Wednesday, February 27, 2013

Double Layer Toddler Skirt

My youngest is outgrowing all her dresses and skirts. I learned long ago, with my oldest daughter, that it is so much cheaper to make a little skirt than to purchase one. When they are small, a skirt doesn't require much fabric so it keeps the cost down and is not difficult to do - no pattern is even required. They are easy enough for beginners to do. The more experienced sewer can be done in about 20 minutes.

I decided that I was going to do a double layer skirt. (To save fabric, you could sew a contrasting strip to the bottom and get a similar effect.) I wanted the extra body and flounce that the double layer would provide. Begin by measuring your little girl. You need the waist measurement and length measurement. Add 1 1/2 inches to the length measurement to allow for the waistband and the hem. This is the size you need your longer layer to be. I cut my red fabric 17 inches by the width of the fabric. (17"x42") The floral fabric I cut 3 inches shorter so it is 14"x42".

Serge or zigzag your edges to prevent them from fraying and sew each piece of fabric together at the salvages to create the side seams. You end up with 2 tubes of fabric. Place the longer tube inside the shorter tube, matching side seams. Stitch or serge the two layers together.

Measure and fold down the fabric that will create the waistband. When my kids are young, I use 1/2 inch wide elastic. As they grow bigger, I trade up to a 3/4 or 1 inch wide elastic to better hold the weight of more fabric.

Press the waistband down and then sew in place, leaving a hole to thread the elastic through. Thread the elastic through the casing and then close up the waistband.

Hem the two layers with just a simple rolled hem - and you're done! It's that simple.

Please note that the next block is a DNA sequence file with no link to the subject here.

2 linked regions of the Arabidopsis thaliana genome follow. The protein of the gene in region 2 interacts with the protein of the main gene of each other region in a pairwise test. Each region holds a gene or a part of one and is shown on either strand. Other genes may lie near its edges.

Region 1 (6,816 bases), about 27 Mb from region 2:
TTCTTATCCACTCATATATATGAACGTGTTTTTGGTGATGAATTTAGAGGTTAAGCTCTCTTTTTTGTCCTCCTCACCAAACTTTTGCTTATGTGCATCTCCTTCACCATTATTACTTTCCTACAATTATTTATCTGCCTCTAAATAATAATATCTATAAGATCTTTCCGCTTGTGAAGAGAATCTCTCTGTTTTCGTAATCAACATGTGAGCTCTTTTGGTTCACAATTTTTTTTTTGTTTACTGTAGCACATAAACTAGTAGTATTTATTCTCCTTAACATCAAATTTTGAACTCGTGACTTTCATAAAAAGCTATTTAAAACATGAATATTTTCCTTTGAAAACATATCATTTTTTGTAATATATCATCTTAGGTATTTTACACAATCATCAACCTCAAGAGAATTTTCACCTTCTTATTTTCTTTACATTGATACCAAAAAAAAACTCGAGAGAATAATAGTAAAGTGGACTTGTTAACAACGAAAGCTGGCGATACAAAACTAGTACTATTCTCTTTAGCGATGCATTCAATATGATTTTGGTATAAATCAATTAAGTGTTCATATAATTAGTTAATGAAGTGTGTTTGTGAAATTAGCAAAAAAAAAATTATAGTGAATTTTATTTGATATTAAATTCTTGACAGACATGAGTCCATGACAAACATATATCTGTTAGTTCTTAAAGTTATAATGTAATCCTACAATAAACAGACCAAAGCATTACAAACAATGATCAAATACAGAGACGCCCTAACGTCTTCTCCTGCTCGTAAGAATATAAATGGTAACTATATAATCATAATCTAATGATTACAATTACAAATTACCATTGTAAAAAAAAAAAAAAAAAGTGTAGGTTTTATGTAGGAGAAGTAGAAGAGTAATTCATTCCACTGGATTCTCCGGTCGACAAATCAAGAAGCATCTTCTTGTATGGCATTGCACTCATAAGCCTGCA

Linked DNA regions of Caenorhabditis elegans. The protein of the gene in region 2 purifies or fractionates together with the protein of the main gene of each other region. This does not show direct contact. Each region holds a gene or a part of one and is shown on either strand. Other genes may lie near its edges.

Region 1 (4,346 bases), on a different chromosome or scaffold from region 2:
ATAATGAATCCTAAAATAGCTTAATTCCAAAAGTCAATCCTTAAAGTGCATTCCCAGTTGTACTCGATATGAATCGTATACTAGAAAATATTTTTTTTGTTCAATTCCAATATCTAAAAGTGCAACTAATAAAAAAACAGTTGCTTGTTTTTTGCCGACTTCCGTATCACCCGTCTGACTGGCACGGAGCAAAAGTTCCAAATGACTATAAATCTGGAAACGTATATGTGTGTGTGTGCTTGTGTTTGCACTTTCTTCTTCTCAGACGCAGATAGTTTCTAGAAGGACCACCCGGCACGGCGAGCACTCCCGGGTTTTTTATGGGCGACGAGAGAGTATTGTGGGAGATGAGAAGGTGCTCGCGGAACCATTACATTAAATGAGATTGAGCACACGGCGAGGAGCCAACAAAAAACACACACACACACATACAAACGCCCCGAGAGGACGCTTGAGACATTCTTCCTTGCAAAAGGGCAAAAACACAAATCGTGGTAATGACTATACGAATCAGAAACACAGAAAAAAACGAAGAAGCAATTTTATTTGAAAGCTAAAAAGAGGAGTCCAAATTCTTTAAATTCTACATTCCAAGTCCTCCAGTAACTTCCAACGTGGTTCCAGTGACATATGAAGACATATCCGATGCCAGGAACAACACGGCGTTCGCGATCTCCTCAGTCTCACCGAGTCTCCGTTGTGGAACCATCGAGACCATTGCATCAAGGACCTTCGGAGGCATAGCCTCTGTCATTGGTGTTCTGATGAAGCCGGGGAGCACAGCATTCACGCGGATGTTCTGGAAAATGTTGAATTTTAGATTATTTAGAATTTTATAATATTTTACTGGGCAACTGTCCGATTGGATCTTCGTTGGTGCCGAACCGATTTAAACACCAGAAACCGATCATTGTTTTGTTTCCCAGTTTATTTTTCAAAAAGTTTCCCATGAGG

I always keep a little fabric around as part of our emergency plan. Because I have learned some sewing skills, I know that I could make some simple skirts or shorts if needed for my kids. I could also patch a pair of pants or add a layer to an existing skirt to lengthen it - every skill could come in handy one day.

Wednesday, February 20, 2013

Freezer to Crockpot Meals

We are embarking on a kitchen remodel that will leave me without a functioning kitchen for a month or more. For someone who cooks every meal, nearly every day this will throw a serious wrench in our day to day routines. I am excited with what the new kitchen will bring. We have been saving money and making plans for over 3 years now so it seems high time to get it done!

In anticipation of being without a kitchen, I have had to make plans to cook on the bathroom counter. I went in search of recipes that I could prepare now and freeze to then thaw later and cook in the crockpot. I have done quite a few freezer meals over the years, but many of them require the oven to bake. I now have over 30 recipes prepped and waiting in the freezer. Some people do a month of meals in one day. I have often read about that method, but I know it wouldn't work for me. I never get that much focused time in the kitchen between kid's needs and other demands. I chose to do 7-8 meals at a time over a couple of weeks.

I am inspired by how easy it was to prepare them all. I mixed all the ingredients for each meal right in the gallon ziplock bag and didn't even dirty any bowls. I tried to group similar meals to the same prep time so I was pulling out similar ingredients. I did do some pre-cooking of dry beans to be ready to prep everything and I thawed meat I had only enough to pull it apart (but so there were still ice crystals in it) to keep it safe to throw back into the freezer. I had all the ingredients for the meals I chose on hand already which was really nice to stretch our budget and to help rotate what we store. A lot of the meals use chicken since I had stocked up with a recent sale.

I chose many recipes I have made in a crockpot before, but just haven't frozen before cooking. We haven't cooked any of the frozen meals yet, but I am very optimistic since I know what freezes well from past experience. I will share a few of the recipes below and post others as I have a chance.

Teriyaki Chicken - leave the cornstarch out since it does not hold up in the freezer at all. I prefer to stir in Ultra Gel just before serving to get the perfect thickness. For more about Ultra Gel click here. You can always add the cornstarch to the crock pot as you put the meal in to cook if you don't have Ultra Gel. Serve over cooked rice and stir-fry some frozen veggies for a side dish.